• The new feature is the addition of the MKD_CDATA output flag, which tells discount to attempt to produce output that can be used as data inside an xml document (rss and atom feeds in particular; the syntax for feeds is distressingly fluid and it appears that ![CDATA[]] blocks don’t escape as well as they used to.) If I set MKD_CDATA, all <s expand to “&lt;”, &s expand to “&amp;”, >s to “&gt;”, "s to “&quot;”, 's to “&apos;”, and all non-ascii characters are silently dropped on the floor.

Discount still passed the standard markdown test suite, and it doesn’t appear to blow up when I use to to regenerate html pages and write articles in this weblog, so it’s New Code! for one and all to play with on this grim and horrible monday morning.

Feb 17, 2008

Cute baby picture of the day


Russell and Silas at Tryon Creek State Park.


Project of the day

A scrappy quilt

In the decade or so we’ve been living in the Big Yellow House, I’ve been collecting interesting bits of fabric almost every time we’ve gone to places like SCRAP and the Trillium Artisans shop out on Foster. These fabric bits have been collected with a vague justification of “maybe I’ll make pillows or quilts or curtains!” but, until fairly recently, they have just piled up because “making pillows or quilts or curtains” requires sewing, and sewing large items by hand is more than I even want to start thinking about.

But I was given a sewing machine, and after a year or so I finally got it to work, so I’ve actually been whittling away at the huge pile of fabric scraps.

This winter saw one of our older comforters finally start falling over the edge; it was a cheaply made down comforter, and the fabric finally wore down to the point where it was just disintegrating if you looked at it funnily. I’d patched it a bit on the edges to try and cut down on the torrent of goosedown, but it just encouraged the comforter to start developing a donut topology instead.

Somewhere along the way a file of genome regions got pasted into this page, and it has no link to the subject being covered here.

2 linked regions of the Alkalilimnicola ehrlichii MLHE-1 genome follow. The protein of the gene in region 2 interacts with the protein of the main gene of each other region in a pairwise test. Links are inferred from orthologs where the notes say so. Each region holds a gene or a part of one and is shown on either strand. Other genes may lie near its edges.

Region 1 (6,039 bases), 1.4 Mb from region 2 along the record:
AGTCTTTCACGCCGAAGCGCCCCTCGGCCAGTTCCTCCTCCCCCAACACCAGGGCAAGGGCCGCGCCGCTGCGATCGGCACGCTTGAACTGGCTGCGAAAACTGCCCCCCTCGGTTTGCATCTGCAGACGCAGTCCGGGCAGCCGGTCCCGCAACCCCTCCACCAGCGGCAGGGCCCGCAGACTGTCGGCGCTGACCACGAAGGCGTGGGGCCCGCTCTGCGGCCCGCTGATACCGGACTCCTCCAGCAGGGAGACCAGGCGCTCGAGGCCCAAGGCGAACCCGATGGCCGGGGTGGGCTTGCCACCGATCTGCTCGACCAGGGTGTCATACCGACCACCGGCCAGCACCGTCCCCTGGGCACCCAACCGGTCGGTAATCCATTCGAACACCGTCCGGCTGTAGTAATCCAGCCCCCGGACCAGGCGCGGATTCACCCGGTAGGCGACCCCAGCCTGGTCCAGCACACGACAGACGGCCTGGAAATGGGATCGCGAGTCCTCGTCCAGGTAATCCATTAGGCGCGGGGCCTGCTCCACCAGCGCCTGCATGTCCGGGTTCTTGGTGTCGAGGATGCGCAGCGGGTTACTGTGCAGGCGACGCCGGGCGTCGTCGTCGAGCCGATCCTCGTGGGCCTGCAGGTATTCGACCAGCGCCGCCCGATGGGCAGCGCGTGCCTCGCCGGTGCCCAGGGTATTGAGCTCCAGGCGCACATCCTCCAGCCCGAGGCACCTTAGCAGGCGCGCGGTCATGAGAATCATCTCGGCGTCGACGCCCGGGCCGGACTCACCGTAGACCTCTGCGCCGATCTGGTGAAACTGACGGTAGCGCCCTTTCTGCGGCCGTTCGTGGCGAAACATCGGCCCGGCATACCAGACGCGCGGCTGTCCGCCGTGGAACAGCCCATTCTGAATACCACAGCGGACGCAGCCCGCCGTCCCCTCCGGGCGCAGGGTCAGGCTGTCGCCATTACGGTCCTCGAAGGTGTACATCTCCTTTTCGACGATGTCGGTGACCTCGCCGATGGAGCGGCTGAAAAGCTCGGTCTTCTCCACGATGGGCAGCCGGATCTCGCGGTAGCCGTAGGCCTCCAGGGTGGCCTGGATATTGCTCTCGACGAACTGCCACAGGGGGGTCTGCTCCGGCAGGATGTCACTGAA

So, out came the mighty Singer Featherweight. I spent about 6 hours today sewing fabric samples together to make a nice 6'4" quilted sheet, which is going to replace one of the sides of the evaporating comforter fabric. (The other half; well, we’ve got some sheets that have developed rips and aren’t being used as sheets anymore; they will be an ideal backing for the thing.)

1 comment

Feb 16, 2008

Why am I not surprised?

No need to threaten the American dictator!

Saudi Arabia’s rulers threatened to make it easier for terrorists to attack London unless corruption investigations into their arms deals were halted, according to court documents revealed yesterday.

(–via The Guardian)

And it is any surprise that the enforcer who delivered the “That’s a nice country you’ve got there, and it would be a shame if something happened to it” threat to Tony Bliar turned out to be the B*sh junta’s dear friend Bandar?

I feel sorry for the poor conspiracy theorists. It must be so hard for them to keep up with reality.

Maybe there’s something to be said for image stabilization


A natural light photo of Big Pink at dusk, taken from our Prius as we rolled south on 99e towards home.

Feb 15, 2008

Picture of the day


The clouds were clearing at sunset and a lot of the sky turned firey red just as I was getting off the bus at SE Gibbs & 17th Ave. I couldn’t help but take advantage of the situation.

1 comment

Friday Dust Mite Blogging™


Waiter! There’s a Dust Mite in my bagels!

Feb 14, 2008

A brief pause for uncontrollable drooling

a macbook tablet?  Yum!


  1. Unix.
  2. A gui that’s not based on X11.
  3. Unix.
  4. tablet.
  5. Unix.

I think I need